A Tale of Two Halfords

When I was in the Netherlands recently, I saw lots of Halfords shops. UK readers will be familiar with this brand, as it’s the name of a national chain of everything-for-the-car shops. They also sell a lot of bikes which, in my experience, are usually at the back of the store. (According to their corporate site, they sell one million bikes a year – are these mainly childrens’ bikes, or do they get left in the garage? Where are these millions of cyclists in the UK?)

The branches of Halfords I visited in the Netherlands were a very different affair. The stores were generally smaller than the warehouse-sized UK shops, and the bike-to-car products ratio was reversed — it was mainly a bike shop which also sold car bits. They were very helpful places, with free bike tyre pumps by the door and they even lent me a spanner to tighten the seat on my hire bike, which had become slightly loose. Maybe they have more car-centric stores out-of-town, but the ones I saw were all in the centre of town.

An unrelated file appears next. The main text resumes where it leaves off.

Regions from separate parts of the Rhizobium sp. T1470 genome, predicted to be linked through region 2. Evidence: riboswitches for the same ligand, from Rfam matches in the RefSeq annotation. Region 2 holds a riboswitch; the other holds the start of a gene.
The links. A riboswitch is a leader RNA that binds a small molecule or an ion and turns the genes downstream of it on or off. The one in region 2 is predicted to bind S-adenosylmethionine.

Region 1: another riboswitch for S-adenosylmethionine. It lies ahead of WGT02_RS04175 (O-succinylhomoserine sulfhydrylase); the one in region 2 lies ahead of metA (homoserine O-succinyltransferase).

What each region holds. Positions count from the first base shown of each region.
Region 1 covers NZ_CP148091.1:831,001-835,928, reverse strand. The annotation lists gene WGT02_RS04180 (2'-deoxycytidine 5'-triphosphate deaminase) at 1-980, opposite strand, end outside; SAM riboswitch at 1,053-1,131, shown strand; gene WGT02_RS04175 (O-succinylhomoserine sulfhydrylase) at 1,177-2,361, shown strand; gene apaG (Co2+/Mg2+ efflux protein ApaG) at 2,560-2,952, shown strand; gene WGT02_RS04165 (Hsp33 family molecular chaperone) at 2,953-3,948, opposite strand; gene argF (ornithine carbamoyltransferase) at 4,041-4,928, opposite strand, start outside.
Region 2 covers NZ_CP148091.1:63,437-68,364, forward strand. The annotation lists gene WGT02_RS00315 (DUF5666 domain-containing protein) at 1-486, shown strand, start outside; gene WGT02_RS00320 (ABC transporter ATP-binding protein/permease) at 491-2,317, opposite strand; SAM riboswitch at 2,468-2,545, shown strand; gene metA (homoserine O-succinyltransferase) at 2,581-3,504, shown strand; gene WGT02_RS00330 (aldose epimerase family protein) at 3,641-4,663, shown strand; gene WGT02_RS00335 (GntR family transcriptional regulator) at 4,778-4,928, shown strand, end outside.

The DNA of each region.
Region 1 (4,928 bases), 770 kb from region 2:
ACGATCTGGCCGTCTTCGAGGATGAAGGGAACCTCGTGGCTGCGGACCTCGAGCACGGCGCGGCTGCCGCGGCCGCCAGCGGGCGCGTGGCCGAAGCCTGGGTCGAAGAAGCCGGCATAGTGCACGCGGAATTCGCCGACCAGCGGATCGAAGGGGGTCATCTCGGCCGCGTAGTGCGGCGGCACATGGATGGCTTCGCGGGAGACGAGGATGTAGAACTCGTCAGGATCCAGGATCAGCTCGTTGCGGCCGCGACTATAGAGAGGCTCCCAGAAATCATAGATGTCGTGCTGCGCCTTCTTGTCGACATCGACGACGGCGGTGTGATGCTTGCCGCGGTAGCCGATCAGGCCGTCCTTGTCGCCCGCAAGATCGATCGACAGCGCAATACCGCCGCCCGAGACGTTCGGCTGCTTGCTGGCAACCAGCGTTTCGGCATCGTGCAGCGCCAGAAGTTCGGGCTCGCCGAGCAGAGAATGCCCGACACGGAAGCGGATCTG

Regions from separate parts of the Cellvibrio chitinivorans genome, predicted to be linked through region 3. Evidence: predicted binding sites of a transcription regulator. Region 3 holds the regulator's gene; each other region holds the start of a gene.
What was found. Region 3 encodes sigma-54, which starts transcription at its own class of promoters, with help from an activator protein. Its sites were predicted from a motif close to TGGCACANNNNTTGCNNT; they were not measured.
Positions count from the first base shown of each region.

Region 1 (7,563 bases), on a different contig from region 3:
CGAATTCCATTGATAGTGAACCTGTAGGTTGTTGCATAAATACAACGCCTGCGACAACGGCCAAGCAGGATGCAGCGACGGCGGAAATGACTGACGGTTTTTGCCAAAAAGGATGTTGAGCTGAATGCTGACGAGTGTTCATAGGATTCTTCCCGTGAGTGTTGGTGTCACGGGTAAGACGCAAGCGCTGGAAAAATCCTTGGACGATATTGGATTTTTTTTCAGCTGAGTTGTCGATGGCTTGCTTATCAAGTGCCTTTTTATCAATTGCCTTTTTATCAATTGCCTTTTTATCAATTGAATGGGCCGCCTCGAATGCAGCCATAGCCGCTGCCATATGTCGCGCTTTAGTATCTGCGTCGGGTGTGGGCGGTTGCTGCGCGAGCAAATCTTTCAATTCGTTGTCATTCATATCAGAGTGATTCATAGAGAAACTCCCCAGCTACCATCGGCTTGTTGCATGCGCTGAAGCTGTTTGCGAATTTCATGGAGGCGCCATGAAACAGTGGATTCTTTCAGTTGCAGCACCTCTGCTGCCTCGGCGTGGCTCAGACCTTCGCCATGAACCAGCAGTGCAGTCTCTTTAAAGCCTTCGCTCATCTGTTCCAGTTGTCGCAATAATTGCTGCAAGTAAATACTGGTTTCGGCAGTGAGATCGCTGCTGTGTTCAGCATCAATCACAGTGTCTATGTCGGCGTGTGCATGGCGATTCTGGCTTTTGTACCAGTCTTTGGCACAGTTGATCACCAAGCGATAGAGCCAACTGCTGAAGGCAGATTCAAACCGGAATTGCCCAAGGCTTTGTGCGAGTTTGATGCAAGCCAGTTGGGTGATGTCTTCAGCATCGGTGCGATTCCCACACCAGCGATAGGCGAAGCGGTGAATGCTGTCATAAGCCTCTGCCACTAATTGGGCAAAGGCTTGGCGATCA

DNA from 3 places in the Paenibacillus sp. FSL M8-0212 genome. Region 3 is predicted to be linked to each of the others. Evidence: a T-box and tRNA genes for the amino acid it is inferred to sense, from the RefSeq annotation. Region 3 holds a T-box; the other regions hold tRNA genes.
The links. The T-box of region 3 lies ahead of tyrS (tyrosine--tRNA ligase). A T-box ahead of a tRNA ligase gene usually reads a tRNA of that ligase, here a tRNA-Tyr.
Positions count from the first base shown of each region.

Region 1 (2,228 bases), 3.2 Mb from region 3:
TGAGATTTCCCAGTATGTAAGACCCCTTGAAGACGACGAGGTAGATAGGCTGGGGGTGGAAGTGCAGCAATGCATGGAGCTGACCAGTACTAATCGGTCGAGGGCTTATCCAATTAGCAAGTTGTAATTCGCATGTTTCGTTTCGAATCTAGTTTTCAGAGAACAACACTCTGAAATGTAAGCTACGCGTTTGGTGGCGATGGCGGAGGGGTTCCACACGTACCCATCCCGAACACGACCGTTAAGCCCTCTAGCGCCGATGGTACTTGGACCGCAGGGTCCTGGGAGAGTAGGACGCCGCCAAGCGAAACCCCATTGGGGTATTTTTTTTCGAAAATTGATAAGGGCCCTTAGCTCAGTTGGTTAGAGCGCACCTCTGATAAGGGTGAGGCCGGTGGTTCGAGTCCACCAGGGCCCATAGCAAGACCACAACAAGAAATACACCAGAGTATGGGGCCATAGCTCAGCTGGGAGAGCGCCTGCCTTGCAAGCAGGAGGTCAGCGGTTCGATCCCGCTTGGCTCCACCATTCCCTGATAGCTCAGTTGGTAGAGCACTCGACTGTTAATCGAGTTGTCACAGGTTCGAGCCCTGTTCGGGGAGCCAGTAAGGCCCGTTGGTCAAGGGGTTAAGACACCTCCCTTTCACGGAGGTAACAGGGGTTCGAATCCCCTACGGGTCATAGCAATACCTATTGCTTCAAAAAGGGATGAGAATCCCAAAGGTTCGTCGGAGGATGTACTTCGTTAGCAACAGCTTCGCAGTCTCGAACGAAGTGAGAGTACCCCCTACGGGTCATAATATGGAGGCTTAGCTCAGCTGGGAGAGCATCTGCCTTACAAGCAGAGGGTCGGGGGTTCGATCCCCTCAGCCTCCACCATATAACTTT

(Halfords in the UK isn’t part of the same company as Halfords in the Netherlands and Belgium, as far as I can tell. I imagine that they were once joined, but it seems they were split some time ago, and now operate independently of each other.)

Inspired by this post and this post I took a look at the bike sections of the two Halfords’ websites. As you might expect, the two sites vary enormously.

The UK Halfords bike page is all dropped handlebars and helmets…

Halfords UK website main cycling page

If you can find one photo of someone not wearing a helmet even vaguely near a bike then you’re doing well! (I did find one, as it happens.)

…whereas the bikes page on  the Dutch Halfords site is mainly about utility, with a large range of practical bike types (although it does have one section called “ATB” – I assume this means All-Terrain Bikes, or something). Note how all the bikes shown, except the ATB one, have at least a rear rack, mudguards and lights.